“Since APTN (Aboriginal People’s Television) was started a lot of people have seen me on their televisions,” said Ms. Bennett. Being on the other side of the floor in the House of Commons has not hurt her popularity. “People see me fighting for their interests,” she said.
“We got along alright with the minister,” noted Anishnabek Nation Deputy Chief Glen Hare. “You have to be able to work with everybody, but you have to stand up for your rights with all of them too. It’s got to be give and take and so far all we have seen from anybody has been take, take, take. That has to change.”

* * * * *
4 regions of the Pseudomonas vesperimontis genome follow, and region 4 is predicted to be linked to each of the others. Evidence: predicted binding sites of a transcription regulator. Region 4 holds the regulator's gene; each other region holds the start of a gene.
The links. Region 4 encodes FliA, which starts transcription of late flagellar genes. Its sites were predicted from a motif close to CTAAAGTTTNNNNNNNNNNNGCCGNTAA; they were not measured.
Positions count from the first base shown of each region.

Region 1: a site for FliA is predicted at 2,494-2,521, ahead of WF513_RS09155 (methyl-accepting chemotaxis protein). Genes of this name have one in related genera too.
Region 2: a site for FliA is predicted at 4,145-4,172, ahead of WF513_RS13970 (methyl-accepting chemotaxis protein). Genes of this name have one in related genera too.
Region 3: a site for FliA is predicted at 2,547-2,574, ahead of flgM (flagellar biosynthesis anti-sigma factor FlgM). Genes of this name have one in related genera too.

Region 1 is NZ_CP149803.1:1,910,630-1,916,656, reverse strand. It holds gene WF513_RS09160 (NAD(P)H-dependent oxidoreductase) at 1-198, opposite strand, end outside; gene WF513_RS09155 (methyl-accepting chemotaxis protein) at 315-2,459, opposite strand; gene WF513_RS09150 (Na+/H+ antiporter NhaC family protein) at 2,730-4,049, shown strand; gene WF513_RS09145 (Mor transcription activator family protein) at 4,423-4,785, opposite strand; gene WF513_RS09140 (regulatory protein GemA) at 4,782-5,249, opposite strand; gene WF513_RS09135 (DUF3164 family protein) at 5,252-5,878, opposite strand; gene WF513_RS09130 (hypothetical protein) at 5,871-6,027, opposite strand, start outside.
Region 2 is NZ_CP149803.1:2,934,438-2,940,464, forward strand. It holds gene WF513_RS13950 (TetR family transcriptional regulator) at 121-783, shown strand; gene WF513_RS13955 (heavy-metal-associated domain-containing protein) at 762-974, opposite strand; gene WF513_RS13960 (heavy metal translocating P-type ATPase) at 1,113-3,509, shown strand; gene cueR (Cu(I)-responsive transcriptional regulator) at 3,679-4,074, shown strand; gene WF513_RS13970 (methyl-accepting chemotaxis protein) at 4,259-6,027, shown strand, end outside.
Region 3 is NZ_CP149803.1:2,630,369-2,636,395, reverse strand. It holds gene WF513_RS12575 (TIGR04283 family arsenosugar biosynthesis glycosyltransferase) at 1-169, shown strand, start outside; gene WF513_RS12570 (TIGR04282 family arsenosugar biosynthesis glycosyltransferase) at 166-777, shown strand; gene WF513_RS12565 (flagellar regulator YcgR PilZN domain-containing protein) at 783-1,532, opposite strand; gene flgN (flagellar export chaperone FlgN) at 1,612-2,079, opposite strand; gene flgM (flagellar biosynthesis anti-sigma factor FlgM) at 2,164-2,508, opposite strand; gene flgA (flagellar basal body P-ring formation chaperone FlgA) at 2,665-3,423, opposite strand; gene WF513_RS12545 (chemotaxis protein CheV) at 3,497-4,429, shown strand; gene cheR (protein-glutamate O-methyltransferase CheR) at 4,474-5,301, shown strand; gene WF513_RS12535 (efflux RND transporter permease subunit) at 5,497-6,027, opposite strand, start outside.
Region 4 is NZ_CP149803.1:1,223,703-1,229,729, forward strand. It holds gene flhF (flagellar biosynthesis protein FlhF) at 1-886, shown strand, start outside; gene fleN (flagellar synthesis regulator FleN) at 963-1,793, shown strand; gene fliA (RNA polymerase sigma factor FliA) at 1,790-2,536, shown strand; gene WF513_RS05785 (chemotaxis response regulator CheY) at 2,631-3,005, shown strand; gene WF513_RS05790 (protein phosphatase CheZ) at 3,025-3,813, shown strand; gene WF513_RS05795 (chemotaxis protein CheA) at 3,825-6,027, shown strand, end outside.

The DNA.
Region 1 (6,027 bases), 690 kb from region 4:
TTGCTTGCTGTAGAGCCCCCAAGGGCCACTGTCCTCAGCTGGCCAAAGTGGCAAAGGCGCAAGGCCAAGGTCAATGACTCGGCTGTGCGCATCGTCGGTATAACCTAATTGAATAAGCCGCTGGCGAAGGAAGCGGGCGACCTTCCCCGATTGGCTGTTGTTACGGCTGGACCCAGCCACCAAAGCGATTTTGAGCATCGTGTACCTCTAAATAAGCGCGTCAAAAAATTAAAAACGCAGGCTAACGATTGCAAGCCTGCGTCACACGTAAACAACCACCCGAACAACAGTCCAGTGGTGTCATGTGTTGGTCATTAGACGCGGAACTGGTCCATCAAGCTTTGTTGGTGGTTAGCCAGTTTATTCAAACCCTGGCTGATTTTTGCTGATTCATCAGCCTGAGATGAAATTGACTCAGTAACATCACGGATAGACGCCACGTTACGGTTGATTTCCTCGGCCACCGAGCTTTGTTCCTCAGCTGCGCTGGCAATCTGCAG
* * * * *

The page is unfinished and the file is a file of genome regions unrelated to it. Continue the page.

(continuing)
Grand Council Chief Pat Madahbee took a less conciliatory stance with the Conservative government however, pointing out that Prime Minister Harper’s agenda has appeared to be counter to First Nations’ interests at every turn.
In closing his remarks, Chief Beardy said “we know what we have to do, we to have start using our treaty rights to create our wealth and reject ongoing government control over our lives. We have to re-build our nations and traditional governance systems—this means doing things differently, continue to assert our inherent authority within our territories and take a strategic approach in developing our economies.”